It’s not as dire as it sounds but changing my merchant account was not the seamless, uneventful transition it could have been. In the cool light of day, most of the technical issues are my fault but then I’m Gen X so I learn by doing. Also, that means that I don’t always know the proper terminology.
From The Beginning
Admitting this publicly shows questionable judgement but when I starting working with my first client, I didn’t know how I was going to get paid. There are volumes of things you don’t learn in business school.
I needed a merchant account quickly so I went with the easiest solution and signed up for Intuit merchant services. It was fast, easy, and I was able to get past that little bump in the road and on to other issues.
Enter Business Networking
Right before the covid shut down, I joined the Charlotte Business Network. My induction into the crew was scheduled for the first meeting that was canceled. We’ve been keeping up on zoom so it’s fine but it’s not the same. Nothing you didn’t know there.
One of the crew reps for a merchant services company. The new service has lower transaction processing fees. Here again, if you want to get your feelings hurt, take a quick look at what your bank fees. It’s disheartening or more optimistically an area of your business ripe for cost savings.
Always be on the lookout for painless ways to cut costs – the “low hanging fruit” if you’d like to hear it in corporatespeak.
To be honest, I don’t yet know if this is going to save BA&C any money. I’ll do some analysis on that along the way. Even if it costs the same, I’d rather those fees go to a buddy so off I went filling out forms and setting up accounts.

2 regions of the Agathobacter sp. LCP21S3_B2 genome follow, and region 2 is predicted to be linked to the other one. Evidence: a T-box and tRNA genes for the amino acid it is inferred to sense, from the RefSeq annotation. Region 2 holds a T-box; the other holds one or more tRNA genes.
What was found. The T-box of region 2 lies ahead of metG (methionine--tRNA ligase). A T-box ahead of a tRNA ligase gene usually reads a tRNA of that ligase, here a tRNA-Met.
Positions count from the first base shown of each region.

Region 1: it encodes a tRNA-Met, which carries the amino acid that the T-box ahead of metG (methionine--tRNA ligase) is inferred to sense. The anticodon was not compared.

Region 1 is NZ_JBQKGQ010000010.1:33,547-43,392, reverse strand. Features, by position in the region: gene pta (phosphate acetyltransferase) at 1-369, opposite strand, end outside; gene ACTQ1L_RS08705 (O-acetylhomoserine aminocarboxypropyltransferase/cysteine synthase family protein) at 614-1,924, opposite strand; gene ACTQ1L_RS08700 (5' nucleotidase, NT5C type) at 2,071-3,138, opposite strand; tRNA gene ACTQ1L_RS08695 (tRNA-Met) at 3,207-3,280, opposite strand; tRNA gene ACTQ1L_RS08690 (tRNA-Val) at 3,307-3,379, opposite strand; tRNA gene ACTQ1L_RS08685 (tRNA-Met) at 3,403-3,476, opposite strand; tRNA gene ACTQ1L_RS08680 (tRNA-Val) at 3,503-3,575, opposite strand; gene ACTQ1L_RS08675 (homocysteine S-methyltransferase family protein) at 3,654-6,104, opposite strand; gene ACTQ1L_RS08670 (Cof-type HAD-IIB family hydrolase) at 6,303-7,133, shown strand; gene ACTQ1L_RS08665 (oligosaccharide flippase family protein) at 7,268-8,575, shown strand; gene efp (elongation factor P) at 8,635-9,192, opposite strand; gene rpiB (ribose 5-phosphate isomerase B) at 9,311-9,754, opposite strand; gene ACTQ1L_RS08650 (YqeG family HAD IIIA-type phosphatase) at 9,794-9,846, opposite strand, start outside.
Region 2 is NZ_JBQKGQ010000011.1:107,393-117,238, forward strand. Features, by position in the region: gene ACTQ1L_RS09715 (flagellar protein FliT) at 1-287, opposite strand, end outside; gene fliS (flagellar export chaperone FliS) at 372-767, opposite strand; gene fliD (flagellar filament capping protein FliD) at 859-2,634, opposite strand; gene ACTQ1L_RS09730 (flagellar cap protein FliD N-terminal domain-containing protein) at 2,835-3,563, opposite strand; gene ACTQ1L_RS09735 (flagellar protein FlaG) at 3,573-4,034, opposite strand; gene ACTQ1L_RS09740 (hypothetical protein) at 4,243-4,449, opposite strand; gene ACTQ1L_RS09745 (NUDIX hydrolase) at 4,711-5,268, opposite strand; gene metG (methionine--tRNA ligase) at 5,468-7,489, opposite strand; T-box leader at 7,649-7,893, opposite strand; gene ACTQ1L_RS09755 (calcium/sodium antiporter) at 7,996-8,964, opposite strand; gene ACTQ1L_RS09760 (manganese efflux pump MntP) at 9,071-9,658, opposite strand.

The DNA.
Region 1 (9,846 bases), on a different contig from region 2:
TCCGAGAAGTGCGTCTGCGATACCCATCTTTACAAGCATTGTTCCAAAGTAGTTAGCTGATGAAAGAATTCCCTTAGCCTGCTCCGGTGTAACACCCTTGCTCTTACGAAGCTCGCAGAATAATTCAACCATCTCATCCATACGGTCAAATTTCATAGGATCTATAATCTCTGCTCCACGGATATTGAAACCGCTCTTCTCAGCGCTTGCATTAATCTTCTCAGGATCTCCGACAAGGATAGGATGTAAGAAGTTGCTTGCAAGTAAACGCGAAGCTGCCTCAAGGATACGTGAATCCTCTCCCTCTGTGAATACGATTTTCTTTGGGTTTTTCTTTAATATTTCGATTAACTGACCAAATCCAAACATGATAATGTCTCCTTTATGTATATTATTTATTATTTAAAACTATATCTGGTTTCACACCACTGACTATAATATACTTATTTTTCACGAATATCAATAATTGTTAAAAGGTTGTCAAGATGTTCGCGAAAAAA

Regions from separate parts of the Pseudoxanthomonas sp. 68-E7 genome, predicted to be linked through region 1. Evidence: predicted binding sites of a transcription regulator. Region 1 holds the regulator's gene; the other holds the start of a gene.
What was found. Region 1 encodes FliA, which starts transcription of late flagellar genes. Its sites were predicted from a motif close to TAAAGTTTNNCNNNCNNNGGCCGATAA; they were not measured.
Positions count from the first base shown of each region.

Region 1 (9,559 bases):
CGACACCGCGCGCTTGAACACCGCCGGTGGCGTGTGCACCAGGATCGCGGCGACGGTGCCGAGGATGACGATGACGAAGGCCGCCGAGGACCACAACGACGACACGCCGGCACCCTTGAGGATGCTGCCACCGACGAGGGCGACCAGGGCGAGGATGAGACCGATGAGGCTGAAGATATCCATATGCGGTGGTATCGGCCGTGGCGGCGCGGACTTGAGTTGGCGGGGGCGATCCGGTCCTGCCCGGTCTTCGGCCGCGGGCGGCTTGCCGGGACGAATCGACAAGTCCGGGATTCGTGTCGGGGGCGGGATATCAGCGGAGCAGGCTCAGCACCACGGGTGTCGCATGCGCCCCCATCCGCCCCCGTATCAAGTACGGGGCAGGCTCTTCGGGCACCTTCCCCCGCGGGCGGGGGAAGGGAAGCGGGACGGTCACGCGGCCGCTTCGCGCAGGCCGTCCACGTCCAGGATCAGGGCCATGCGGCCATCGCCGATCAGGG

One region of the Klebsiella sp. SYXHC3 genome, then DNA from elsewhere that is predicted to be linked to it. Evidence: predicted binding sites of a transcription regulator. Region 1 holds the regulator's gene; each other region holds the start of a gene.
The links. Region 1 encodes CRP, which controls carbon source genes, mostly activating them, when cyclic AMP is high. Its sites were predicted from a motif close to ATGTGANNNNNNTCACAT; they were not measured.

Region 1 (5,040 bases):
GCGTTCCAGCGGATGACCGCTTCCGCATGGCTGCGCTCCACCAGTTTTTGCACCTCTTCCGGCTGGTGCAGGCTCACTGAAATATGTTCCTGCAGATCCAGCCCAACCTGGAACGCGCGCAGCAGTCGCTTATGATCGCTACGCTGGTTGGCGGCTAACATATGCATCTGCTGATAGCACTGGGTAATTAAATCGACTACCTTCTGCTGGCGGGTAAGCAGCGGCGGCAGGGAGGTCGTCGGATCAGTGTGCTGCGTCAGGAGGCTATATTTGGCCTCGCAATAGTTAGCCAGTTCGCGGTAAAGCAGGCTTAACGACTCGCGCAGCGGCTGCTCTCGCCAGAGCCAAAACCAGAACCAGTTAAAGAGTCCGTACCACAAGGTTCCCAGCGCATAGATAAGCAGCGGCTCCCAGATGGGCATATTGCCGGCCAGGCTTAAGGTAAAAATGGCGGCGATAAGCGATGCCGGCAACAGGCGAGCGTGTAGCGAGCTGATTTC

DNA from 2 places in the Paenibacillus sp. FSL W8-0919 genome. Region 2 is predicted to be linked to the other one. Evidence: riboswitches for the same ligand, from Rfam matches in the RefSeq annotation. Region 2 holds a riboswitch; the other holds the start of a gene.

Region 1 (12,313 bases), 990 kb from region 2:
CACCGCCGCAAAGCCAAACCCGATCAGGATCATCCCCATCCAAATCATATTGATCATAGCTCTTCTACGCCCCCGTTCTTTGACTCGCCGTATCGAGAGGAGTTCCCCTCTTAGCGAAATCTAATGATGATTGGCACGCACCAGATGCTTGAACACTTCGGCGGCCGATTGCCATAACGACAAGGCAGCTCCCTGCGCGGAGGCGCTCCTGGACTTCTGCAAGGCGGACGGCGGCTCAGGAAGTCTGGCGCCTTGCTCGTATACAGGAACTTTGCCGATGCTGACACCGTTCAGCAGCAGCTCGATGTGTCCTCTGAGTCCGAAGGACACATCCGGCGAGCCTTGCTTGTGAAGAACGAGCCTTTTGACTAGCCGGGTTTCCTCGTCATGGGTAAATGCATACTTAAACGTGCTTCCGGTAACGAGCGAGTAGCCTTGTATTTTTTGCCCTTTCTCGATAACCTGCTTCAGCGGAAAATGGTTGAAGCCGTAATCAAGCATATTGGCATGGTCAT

Up and Running
The new merchant account was up and running. I was sent a packet of information with stickers and was all set and ready to – do nothing. Are you kidding me? I started this in the middle of tax season. The tax law changed on a dime (get it – dime) and keeping up with all of that was a bit of a challenge.
Expectation vs. Reality
The first invoice for my new merchant account woke me up. Until then, I was still running everything through the old account and paying the higher fees. Even better, now a lazy tax for not switching everything over.
I thought it was going to be easy. Switch merchant accounts over, put in a little button and repoint it to the new account. Hours on the phone. Apparently that’s not something that you can edit on your own. I was pretty confused about why it was so difficult. Editing little buttons is not hard. I have little buttons all over my website and that’s not even my forte.
My buddy made an odd comment though, he said that no one he’s worked with has gotten this button to update and just put the link to the payment portal in their email.
It turns out that this button in the invoice is ONLY available if you use their service. Now that I know that, the switch over is quite simple. What is not simple are transitions.
One of the reasons I wanted to test this out was to see if it would work for any of my clients to save them money on bank processing fees. So far what I’ve concluded is that there are two options:
1. Use the merchant dashboard to send invoices – They will build a portal that you can then use to send invoices instead of sending them through QBO. I did not go with that option because I wanted this to all happen behind the scenes with as little business disruption as possible.
2. Send invoices from QBO with a link to your payment portal – This is the link to the portal to pay invoices. To me, it seems a bit cumbersome. I’m going to stick with it for now, but do let me know what you think.
Sometimes paying a little more for convenience isn’t the worst allocation of assets.
I’m updating my invoices now to include the link to my payment portal. If you have an invoice that has a “review and pay” button, it may not work so please use this link instead. If you have any issues with the payment portal, let me know. The last thing any of us needs is to make is harder to get paid: